When it comes to swine flu, John Genovese of Scottsdale, Ariz., said he's not taking any chances as he settles in the dorm for his freshman year at Arizona State University.
"Swine flu is a pretty serious thing, so I'd adhere to whatever the CDC advises," Genovese, 18, said.
But even Genovese said that a new piece of advice issued Thursday by the U.S. Centers for Disease Control and Prevention in Atlanta seems a bit strange. It's a recommendation suggesting that if college students are ill, they should refrain from kissing but, if they must, wear a surgical mask while doing the deed.
"I studied abroad in Costa Rica when swine flu broke out over there and we had to wear masks for a while," he said. "But I don't think I'd kiss with a surgical mask."
At least one of Genovese's classmates said he would, although he did add that he imagined kissing with a surgical mask wouldn't be comfortable.
"It just seems a little crazy and weird," said 18-year-old freshman Jordan Wilhelmi of Rosemont, Minn. "But I'd wear a mask if someone asked me to."
The recommendation is just one of several that federal health officials posted online in a document titled "CDC Guidance for Responses to Influenza for Institutions of Higher Education during the 2009-2010 Academic Year."
The tips are aimed at dorm-residing college students and, for the most part, they are the same well-worn guidelines that the agency has promoted in light of the swine flu pandemic, mainly involving social distancing and proper hand-washing technique.
But one of the "recommended strategies under current flu conditions" has raised eyebrows.
"If close contact with others cannot be avoided, the ill student should be asked to wear a surgical mask during the period of contact," the recommendation reads. "Examples of close contact include kissing, sharing eating or drinking utensils, or having any other contact between persons likely to result in exposure to respiratory droplets."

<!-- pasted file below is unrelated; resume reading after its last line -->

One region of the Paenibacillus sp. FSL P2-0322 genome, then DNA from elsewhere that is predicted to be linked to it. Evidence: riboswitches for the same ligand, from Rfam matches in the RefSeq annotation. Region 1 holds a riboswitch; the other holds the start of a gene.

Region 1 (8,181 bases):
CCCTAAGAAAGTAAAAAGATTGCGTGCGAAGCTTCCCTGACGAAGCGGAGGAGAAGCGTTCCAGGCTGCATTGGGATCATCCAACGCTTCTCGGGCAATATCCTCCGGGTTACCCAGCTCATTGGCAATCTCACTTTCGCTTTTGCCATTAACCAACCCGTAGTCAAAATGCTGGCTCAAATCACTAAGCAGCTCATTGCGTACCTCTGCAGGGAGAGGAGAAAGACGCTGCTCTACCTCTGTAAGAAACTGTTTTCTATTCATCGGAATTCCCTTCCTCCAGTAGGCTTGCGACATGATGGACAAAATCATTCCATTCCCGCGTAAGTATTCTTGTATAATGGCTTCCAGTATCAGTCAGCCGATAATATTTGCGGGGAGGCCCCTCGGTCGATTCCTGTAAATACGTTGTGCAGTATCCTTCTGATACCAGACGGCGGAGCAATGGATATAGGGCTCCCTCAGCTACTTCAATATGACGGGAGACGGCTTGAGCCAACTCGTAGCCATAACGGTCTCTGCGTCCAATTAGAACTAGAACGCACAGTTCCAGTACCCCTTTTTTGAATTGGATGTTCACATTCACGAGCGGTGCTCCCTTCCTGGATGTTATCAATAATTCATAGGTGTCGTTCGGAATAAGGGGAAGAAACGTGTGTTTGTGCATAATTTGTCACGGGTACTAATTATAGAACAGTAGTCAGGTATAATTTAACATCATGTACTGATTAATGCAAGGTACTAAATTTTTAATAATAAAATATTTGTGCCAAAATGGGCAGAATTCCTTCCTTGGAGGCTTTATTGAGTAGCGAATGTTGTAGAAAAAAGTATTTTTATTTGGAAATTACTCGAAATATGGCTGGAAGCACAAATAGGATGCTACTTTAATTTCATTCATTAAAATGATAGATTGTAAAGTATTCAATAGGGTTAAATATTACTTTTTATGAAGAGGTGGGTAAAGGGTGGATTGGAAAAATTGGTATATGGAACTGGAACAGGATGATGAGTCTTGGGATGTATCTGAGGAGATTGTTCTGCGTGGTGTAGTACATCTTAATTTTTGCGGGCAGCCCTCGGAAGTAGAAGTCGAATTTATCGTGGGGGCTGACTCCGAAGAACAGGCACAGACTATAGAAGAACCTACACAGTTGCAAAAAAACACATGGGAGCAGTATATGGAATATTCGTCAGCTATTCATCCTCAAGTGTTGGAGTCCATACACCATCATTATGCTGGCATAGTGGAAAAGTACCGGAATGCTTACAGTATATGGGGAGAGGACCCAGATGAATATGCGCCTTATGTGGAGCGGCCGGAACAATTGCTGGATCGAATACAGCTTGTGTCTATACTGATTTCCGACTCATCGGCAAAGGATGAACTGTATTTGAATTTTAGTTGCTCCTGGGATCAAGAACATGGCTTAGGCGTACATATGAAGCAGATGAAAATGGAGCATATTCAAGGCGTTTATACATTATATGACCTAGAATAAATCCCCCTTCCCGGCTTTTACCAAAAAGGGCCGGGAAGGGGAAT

CDC spokesperson Tom Skinner acknowledged that the language of the recommendation was confusing and that the agency would "look at rewording" the guidance.
"We're not telling them to wear a mask when they kiss," Skinner said. "What we're trying to do is give examples of 'close contact.'"
Some infectious disease experts agreed that despite the seemingly odd piece of advice, the overall intent of the guidelines is reasonable.
"I believe the intent of the writer was to avoid close contact, including the examples cited, and to wear a surgical mask if close contact cannot be prevented such as when [you're in a] in room coughing and hacking with your roommate," said Dr. Christopher Ohl, associate professor of medicine at the Wake Forest University School of Medicine's Section on Infectious Diseases, in Winston-Salem, N.C. "Obviously, kissing with a surgical mask on is a bit technically difficult. I don't think the writer was insinuating that 'If you have to kiss, put on a mask.' The verbiage could have been clearer."
But others said the guidance, regardless of intention or verbiage, is simply unrealistic.